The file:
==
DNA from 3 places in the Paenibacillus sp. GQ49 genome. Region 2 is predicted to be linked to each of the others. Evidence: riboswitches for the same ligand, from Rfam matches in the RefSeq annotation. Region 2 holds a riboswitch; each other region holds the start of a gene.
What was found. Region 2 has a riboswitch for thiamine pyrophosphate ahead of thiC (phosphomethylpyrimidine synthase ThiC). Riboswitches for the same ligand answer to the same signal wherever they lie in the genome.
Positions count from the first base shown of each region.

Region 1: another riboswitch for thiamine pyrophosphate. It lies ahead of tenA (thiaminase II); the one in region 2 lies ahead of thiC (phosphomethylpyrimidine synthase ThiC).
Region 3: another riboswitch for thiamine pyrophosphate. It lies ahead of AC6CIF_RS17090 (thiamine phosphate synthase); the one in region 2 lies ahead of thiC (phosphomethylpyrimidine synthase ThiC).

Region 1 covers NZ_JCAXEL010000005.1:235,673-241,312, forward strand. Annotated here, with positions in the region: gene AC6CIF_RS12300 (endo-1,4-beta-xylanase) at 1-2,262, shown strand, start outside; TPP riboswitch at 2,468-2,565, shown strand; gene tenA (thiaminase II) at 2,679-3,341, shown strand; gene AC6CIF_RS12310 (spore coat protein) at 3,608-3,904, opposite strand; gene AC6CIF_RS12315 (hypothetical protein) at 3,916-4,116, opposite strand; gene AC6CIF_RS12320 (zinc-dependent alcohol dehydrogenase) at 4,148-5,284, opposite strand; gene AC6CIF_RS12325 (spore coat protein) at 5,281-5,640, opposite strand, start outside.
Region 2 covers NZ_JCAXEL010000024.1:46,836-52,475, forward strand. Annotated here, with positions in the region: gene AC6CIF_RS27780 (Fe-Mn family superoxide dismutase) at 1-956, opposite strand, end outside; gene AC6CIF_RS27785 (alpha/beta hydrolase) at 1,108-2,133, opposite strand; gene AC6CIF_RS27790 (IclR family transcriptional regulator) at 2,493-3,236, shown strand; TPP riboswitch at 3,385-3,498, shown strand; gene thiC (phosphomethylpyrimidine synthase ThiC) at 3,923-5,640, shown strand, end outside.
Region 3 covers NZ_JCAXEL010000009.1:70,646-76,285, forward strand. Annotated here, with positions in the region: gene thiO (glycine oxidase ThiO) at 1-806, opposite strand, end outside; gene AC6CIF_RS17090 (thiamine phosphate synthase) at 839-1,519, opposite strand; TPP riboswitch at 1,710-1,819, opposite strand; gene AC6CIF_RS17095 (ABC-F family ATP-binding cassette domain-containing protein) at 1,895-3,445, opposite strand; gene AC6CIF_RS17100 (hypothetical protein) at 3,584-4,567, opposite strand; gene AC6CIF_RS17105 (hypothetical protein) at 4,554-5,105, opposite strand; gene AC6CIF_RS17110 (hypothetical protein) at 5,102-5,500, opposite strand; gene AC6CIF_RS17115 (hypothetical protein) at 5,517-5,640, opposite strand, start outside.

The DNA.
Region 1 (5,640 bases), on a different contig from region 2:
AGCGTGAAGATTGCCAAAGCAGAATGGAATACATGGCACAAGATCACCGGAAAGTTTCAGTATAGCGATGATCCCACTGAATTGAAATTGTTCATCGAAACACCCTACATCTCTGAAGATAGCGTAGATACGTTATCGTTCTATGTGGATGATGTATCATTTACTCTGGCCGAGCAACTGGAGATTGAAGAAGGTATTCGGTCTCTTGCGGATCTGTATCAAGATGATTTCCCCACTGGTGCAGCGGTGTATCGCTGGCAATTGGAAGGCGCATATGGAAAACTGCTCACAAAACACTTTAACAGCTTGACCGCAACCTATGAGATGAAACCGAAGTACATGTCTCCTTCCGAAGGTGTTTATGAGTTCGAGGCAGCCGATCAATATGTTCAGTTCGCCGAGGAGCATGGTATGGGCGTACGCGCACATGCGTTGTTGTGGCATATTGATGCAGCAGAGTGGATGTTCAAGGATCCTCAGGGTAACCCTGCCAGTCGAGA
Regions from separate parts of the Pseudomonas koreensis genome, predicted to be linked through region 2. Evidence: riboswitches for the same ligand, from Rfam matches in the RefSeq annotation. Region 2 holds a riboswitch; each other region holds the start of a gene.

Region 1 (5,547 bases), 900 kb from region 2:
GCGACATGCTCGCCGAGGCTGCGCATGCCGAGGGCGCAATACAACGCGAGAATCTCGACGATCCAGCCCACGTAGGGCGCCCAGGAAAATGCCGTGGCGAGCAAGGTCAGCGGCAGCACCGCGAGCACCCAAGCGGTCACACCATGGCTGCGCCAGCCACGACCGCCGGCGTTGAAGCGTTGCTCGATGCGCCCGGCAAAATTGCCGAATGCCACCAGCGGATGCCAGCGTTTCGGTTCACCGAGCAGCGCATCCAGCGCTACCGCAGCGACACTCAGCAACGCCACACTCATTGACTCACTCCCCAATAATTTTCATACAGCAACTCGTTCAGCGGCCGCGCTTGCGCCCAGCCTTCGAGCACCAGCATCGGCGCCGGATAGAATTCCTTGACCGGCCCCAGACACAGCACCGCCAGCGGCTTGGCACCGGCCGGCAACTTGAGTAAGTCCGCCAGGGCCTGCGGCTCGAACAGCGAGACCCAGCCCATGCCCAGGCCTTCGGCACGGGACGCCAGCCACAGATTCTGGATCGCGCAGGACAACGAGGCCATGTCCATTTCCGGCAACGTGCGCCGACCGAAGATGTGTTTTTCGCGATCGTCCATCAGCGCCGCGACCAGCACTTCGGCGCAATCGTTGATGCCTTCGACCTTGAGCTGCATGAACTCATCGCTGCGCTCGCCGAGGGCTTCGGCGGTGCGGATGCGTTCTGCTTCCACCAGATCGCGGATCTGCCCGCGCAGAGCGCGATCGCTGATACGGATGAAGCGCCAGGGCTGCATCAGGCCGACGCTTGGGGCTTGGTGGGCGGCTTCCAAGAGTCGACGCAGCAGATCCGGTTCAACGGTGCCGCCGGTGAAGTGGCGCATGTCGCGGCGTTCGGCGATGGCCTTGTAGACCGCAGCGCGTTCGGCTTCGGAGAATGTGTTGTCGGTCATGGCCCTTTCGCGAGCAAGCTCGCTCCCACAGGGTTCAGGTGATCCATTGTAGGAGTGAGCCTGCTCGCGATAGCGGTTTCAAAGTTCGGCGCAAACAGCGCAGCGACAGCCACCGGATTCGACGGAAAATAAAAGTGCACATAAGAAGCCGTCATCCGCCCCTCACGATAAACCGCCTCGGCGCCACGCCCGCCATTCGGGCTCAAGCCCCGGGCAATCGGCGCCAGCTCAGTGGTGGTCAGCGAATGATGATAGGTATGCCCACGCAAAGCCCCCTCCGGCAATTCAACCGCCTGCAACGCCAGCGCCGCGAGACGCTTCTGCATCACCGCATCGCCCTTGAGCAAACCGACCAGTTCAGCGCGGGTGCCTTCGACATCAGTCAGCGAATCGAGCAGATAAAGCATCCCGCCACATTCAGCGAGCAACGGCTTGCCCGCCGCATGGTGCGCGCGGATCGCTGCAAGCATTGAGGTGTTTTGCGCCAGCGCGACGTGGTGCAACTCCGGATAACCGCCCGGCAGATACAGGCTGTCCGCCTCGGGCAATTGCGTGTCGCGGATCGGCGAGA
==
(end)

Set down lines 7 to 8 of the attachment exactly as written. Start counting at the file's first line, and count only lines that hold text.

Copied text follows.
Region 2 covers NZ_JCAXEL010000024.1:46,836-52,475, forward strand. Annotated here, with positions in the region: gene AC6CIF_RS27780 (Fe-Mn family superoxide dismutase) at 1-956, opposite strand, end outside; gene AC6CIF_RS27785 (alpha/beta hydrolase) at 1,108-2,133, opposite strand; gene AC6CIF_RS27790 (IclR family transcriptional regulator) at 2,493-3,236, shown strand; TPP riboswitch at 3,385-3,498, shown strand; gene thiC (phosphomethylpyrimidine synthase ThiC) at 3,923-5,640, shown strand, end outside.
Region 3 covers NZ_JCAXEL010000009.1:70,646-76,285, forward strand. Annotated here, with positions in the region: gene thiO (glycine oxidase ThiO) at 1-806, opposite strand, end outside; gene AC6CIF_RS17090 (thiamine phosphate synthase) at 839-1,519, opposite strand; TPP riboswitch at 1,710-1,819, opposite strand; gene AC6CIF_RS17095 (ABC-F family ATP-binding cassette domain-containing protein) at 1,895-3,445, opposite strand; gene AC6CIF_RS17100 (hypothetical protein) at 3,584-4,567, opposite strand; gene AC6CIF_RS17105 (hypothetical protein) at 4,554-5,105, opposite strand; gene AC6CIF_RS17110 (hypothetical protein) at 5,102-5,500, opposite strand; gene AC6CIF_RS17115 (hypothetical protein) at 5,517-5,640, opposite strand, start outside.